“That caterpillar went to cocoon, do you get me?” Tyler, the Creator says of his 23-year-old self, on ‘Call Me If You Get Lost’, the album he’s just released at 30. “Thoughts change so rapid, turn into a butterfly.”
And what a butterfly has emerged. The album titles alone paint the change, from ‘Bastard’, ‘Goblin’, and ‘Wolf’, to ‘Cherry Bomb’ and ‘Flower Boy’ – and now, Tyler, the French poet. ‘Call Me If You Get Lost’ merges the rascally rapper of yore with the melodic bard of new, goblin and flower boy united to produce Tyler Baudelaire: controversial and decadent, immoral and romantic, hard spits and soft feeling.
At 23, Tyler was on the cusp of releasing his third record, ‘Cherry Bomb’, the album that truly began to shift his sound away from the shock-rap of debut solo LP ‘Goblin’ towards the broken-hearted melodies of 2019’s Grammy-winning ‘Igor’. Spawned from the Odd Future collective alongside peers like Frank Ocean, who appears on this record, seven years ago the LA rapper was the kind of artist constantly “canceled before canceled was with Twitter fingers”, his controversial lyrics even earning him a ban from entering the UK.
‘Call Me If You Get Lost’ finds Tyler well detached from that identity, without discarding it entirely. The new album returns to his rap roots, but executed better than those brash early verses, with the sleek glow of an artist who’s matured as a rapper and producer, but also as an introspective and emotive – dare we say it – poet.
For Tyler Baudelaire billows all the way through the album. He’s a flute riff, fluttering at the window of a song, disappearing around the corner of another. He’s a cosmopolitan aesthete, his sensibilities touching every part of the music and turning it all to gold. The artwork purrs with pretty pastel. Tyler’s verses are lush with worldly, sensuous experience: colours, scents, opulent locations, “perfume on the skin”. The production is equally rich: a thoughtful weave of sounds, choppy but not careless – that flute, turning into lift music, into a puff of jazz, into retro soul horns, R&B, synth. Every element feels precisely placed, as does every line, every word.
Percolating in that sonic blend is a classic rap album. The transitions are seamless, fourteen short tracks and two epics that seep into each other to form one grand piece, like a mixtape in format and sequencing. A litany of guests represent rap’s long lineage, from the nostalgic presence of DJ Drama to up-and-coming YoungBoy Never Broke Again, with Pharrell, Frank Ocean, Lil Uzi Vert, and others popping up for good measure.
DJ Drama’s ad-libs keep the humour topped up. “See, while y’all was in the house, we was takin’ Rolls Royces to go see alligators,” he quips by way of boasting about their lavish lifestyle. “We all got our toes out,” he later notes, eating French vanilla ice-cream on a Genevan yacht with Tyler Baudelaire.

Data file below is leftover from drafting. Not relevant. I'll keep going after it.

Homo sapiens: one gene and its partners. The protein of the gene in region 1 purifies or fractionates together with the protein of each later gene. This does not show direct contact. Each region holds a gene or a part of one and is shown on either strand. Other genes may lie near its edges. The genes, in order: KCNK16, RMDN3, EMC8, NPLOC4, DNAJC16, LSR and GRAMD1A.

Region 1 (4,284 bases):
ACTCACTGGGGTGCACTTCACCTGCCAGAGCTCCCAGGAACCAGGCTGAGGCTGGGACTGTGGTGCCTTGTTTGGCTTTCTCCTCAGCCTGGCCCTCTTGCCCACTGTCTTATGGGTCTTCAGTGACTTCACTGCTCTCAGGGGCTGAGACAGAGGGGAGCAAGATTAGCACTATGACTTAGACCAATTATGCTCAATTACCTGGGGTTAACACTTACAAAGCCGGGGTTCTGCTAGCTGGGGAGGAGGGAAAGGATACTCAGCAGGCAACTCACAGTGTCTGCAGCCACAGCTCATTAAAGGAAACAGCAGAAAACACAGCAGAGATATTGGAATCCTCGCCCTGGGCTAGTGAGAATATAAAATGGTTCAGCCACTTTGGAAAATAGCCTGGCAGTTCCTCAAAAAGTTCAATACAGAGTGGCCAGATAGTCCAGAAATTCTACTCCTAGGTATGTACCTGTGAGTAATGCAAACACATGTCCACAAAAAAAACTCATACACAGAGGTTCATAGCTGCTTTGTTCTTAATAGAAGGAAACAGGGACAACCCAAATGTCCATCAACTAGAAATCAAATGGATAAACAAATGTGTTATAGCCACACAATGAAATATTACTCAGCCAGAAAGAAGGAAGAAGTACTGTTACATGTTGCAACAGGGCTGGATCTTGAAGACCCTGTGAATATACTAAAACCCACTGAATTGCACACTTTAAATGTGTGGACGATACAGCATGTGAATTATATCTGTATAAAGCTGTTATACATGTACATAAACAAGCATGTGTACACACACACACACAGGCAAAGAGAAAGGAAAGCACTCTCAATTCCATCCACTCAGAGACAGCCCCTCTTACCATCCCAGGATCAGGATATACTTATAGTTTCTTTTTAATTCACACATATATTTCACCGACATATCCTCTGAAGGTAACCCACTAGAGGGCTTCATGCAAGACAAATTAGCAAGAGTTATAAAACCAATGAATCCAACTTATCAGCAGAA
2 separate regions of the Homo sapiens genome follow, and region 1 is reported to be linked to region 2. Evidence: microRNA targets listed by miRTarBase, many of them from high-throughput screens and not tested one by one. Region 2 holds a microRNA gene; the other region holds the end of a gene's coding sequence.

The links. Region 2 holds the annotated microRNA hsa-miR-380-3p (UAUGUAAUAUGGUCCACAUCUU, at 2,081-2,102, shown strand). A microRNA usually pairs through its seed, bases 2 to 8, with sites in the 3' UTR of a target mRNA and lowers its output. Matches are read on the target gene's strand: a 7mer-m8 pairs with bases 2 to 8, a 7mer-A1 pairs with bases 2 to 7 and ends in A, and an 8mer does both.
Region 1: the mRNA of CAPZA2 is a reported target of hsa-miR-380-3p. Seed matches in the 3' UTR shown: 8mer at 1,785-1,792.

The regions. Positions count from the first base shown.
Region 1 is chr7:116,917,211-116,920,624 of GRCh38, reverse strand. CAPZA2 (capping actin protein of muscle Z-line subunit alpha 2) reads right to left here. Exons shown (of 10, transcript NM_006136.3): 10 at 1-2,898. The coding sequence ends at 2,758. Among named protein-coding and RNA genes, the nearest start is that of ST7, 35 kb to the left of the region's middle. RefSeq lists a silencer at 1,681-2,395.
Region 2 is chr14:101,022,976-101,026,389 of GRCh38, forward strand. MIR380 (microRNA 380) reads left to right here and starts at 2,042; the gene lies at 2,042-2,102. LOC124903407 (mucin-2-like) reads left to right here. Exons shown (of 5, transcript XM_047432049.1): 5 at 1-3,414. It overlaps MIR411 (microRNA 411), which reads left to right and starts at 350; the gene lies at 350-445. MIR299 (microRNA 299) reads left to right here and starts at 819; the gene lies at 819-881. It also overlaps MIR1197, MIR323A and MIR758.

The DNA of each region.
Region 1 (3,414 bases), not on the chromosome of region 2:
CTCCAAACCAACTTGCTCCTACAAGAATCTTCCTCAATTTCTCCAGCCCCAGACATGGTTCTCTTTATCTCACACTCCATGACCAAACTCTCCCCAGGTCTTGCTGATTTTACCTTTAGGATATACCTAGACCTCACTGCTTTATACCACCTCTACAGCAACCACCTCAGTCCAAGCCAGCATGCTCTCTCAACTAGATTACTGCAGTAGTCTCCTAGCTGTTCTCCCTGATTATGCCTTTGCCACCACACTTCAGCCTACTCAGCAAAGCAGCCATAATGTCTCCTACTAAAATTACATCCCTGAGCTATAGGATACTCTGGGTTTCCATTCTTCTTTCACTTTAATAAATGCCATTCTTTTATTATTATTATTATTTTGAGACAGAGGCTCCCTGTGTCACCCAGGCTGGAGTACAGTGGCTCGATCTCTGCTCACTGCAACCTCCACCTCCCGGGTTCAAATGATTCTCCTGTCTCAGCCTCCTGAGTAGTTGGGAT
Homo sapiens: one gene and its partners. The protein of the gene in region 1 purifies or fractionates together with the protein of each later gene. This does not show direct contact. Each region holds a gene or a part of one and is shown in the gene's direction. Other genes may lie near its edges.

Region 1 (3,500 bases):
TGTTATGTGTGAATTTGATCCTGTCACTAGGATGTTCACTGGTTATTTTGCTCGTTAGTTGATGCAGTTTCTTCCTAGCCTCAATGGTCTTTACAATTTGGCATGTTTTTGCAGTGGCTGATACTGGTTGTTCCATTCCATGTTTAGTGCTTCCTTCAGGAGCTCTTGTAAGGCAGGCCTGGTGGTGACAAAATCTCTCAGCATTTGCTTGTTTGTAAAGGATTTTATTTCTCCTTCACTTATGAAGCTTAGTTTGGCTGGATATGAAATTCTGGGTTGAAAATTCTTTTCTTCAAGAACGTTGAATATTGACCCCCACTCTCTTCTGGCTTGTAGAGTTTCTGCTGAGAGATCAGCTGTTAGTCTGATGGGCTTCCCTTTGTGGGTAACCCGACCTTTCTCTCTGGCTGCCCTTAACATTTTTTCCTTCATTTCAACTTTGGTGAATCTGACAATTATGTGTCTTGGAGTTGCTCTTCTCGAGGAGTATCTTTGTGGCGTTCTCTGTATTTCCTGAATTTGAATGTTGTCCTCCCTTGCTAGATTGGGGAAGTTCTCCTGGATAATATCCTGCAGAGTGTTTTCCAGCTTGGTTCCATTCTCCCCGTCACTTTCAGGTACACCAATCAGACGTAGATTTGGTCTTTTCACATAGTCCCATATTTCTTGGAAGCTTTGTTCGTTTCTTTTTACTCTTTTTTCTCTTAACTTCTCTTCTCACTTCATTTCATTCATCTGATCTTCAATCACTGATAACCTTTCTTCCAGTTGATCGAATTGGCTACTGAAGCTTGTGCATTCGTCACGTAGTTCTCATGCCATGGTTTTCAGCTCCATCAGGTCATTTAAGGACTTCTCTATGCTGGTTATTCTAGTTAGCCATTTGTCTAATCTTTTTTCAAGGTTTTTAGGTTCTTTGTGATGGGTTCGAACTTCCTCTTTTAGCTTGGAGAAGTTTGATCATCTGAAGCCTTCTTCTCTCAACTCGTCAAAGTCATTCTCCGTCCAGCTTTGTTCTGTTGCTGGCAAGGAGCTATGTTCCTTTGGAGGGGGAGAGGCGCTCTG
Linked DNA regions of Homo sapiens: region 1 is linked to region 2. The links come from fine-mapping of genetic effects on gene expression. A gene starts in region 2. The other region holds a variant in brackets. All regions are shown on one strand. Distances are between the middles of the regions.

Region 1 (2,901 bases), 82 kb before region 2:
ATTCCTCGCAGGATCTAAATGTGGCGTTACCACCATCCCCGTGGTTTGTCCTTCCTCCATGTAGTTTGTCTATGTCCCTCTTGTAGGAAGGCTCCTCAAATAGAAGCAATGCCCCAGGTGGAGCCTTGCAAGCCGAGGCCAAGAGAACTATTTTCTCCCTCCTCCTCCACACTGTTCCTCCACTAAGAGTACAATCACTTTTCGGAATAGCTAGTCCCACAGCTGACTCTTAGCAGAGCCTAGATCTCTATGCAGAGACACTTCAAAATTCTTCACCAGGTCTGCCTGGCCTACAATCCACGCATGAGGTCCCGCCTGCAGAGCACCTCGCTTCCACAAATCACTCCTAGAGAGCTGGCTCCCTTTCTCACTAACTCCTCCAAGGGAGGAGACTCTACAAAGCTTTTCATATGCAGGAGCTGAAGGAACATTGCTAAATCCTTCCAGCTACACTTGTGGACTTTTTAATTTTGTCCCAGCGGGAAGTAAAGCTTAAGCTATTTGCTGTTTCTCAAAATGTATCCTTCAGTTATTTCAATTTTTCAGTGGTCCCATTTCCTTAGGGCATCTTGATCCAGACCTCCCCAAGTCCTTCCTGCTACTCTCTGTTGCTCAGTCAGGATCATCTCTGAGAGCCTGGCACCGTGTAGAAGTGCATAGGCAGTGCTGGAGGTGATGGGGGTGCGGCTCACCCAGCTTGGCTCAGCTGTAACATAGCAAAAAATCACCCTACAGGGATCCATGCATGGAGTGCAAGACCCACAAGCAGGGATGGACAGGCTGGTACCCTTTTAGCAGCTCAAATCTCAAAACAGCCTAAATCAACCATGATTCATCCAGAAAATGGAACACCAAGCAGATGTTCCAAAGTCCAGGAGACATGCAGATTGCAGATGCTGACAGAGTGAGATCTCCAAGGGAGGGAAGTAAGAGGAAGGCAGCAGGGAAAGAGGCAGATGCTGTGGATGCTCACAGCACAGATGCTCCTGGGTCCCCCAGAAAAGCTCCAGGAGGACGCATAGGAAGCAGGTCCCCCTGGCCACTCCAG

That blithe sense of fun offsets some of the album’s darker moments. On ‘Manifesto’, Tyler explains that as a Black man with a platform, he faces pressure to be a spokesperson on issues from the performative white people who actually need to do the work: “Lil’ white bitch gon’ say / ‘You need to say something about that / You need to say somethin’ ’bout black –’ / Bitch, suck my—”
Tyler never forget his roots, either: ‘Momma Talk’ is devoted to his mum, and on ‘Massa’ he indirectly highlights systemic racism simply by telling his story, opening with some hard-earned hedonism: “Whatever bring you that immense joy, do that, that’s your luxury”. Meanwhile, tracks like ‘Lemonhead’ and ‘Runitup’ recall the rowdy, hard beats and horrorcore of early Tyler, even when they open like a Future Islands synth tune.
But the two epic tracks really present his two strands of artistry: Tyler, the Producer and Tyler, the Rapper. While ‘Sweet / I Thought You Wanted To Dance’ soundtracks his lakeside luxury, ‘Wilshire’ puts you right in the rap confessional box with him. Nine minutes of stream-of-consciousness with little more than a breakbeat for company lay the story bare: an affair with an unavailable lover, so intense (“Shit, I even let you meet my mama”) it inevitably implodes (“Shit, everybody got hurt”). It’s acutely compelling, all the way to its mournful conclusion: “But I guess you’re just another chapter in the book.”
Tyler, the Rapper, Tyler, the Poet. Call him if you get lost in the album’s deep web of hip-hop motifs and references. Call him if you get lost in its exquisite tangle of sensation. Call him if you get lost just at the opening line: “The sun beamin’.”